Prized by chefs and home cooks around the world for their funky, briny flavor and extraordinary versatility, anchovies don't just adorn pizzas, salads, and sandwiches—they make their way into distinctive sauces, rubs, dressings, and dips, where they lend a meaty umami backbone to, well, anything you want. But exactly can you do with them? Let's take a look.
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Bagna cauda, the Northern Italian sauce of anchovies and garlic melted into butter and olive oil, is traditionally used as a dip for vegetables, but as we show here, it's also a killer quick and easy pan sauce for steak. Have doubts? Just remember: Anchovies are a key ingredient in Worcestershire.
Bagna cauda, the Northern Italian sauce of anchovies and garlic melted into butter and olive oil, is traditionally used as a dip for vegetables, but it's also a killer quick and easy pan sauce for steak.
Inspired by the flavors of bagna cauda, the famed Northern Italian vegetable dip made from melted butter, olive oil, garlic, and anchovies, this snack is like your classic buttered popcorn but with extra bold, grownup flavor.
This no-fuss, fail-safe oven-roasted tomato sauce is loaded with bold ingredients: salami, sherry vinegar, kalamata olives, capers and a smashed anchovy, all tied together with olive oil and a touch of white wine. Its secret ingredient? A bit of maple syrup for sweetness. Then, it's tossed with al dente spaghetti noodles and showered with Pecorino and lemon zest.
Why do anchovies taste so meaty? Where do they come from and how do they come to a tin near you? All your fishy questions answered after the jump.
Slow-roasted boneless leg of lamb comes out extra tender with a crisp, well-browned crust and juicy pink meat flavored with garlic, rosemary, and lemon zest.
We know that there's a big variance in anchovies from brand to brand. But what about different anchovy products? How would anchovy paste and salt-packed whole anchovies stack up to the familiar oil-packed filets?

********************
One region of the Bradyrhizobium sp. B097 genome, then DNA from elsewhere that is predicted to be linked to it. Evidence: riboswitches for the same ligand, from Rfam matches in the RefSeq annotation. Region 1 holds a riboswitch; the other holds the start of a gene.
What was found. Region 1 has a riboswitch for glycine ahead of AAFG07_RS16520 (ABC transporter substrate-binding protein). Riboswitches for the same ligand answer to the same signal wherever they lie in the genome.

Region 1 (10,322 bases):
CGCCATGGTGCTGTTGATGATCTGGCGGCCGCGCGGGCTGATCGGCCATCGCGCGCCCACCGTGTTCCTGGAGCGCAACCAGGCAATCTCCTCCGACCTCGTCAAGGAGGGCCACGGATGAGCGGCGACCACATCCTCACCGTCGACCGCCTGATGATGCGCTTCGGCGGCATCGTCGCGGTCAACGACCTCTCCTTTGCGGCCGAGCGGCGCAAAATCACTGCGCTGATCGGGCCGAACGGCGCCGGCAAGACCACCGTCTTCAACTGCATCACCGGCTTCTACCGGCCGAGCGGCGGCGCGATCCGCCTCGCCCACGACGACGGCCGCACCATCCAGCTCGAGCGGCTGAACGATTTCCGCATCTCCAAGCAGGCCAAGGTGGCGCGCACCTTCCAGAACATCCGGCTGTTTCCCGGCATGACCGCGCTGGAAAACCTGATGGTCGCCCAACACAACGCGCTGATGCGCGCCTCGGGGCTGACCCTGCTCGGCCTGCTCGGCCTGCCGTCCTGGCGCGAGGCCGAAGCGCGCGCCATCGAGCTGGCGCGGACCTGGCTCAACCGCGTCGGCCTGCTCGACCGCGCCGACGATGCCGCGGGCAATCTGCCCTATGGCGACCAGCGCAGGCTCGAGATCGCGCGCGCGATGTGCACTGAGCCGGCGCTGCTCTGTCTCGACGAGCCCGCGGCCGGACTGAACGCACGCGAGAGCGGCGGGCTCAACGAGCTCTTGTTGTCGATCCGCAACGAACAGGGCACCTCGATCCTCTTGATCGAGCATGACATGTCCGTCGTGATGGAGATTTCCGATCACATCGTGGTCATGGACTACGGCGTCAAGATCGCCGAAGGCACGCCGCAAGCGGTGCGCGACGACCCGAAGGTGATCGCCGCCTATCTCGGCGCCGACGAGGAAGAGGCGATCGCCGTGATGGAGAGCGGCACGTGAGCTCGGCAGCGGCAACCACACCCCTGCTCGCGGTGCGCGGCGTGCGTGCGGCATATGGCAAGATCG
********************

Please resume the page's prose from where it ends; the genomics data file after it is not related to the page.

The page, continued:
Regardless of which type of anchovy person you are, chances are you've experienced that moment of grocery store paralysis, staring down those colorful battalions of tiny filleted fish. Jar or can, cheap or expensive—which is the best and, more importantly, does it always matter? We decided to find out.
We all know what Caesar salad is. Chopped romaine lettuce and garlicky croutons tossed in a creamy dressing made with eggs, olive oil, lemon, Parmesan, Worcestershire sauce, and anchovies. There's a reason that in the 90 years since its invention, it's become the default second salad option at every single major restaurant chain in the country: even when mass-produced, it's combination of savory, creamy, tangy, and crunchy ingredients is tasty stuff. But we can do better than those chains in our own kitchens, I hope.
The pizza hits all the high notes in terms of flavor. Anchovy and capers bring a brininess and saltiness to the pie. Chile de arbor brings the heat. Aged Pecorino Sardo brings a whirlwind of flavors including grassy, earthy, salty, and slightly sweet. The pizza is finished with lemon juice for acidity, and a generous dousing of good quality extra virgin olive oil, which simply makes everything come together into one beautifully delicious work of minimalist pizza art.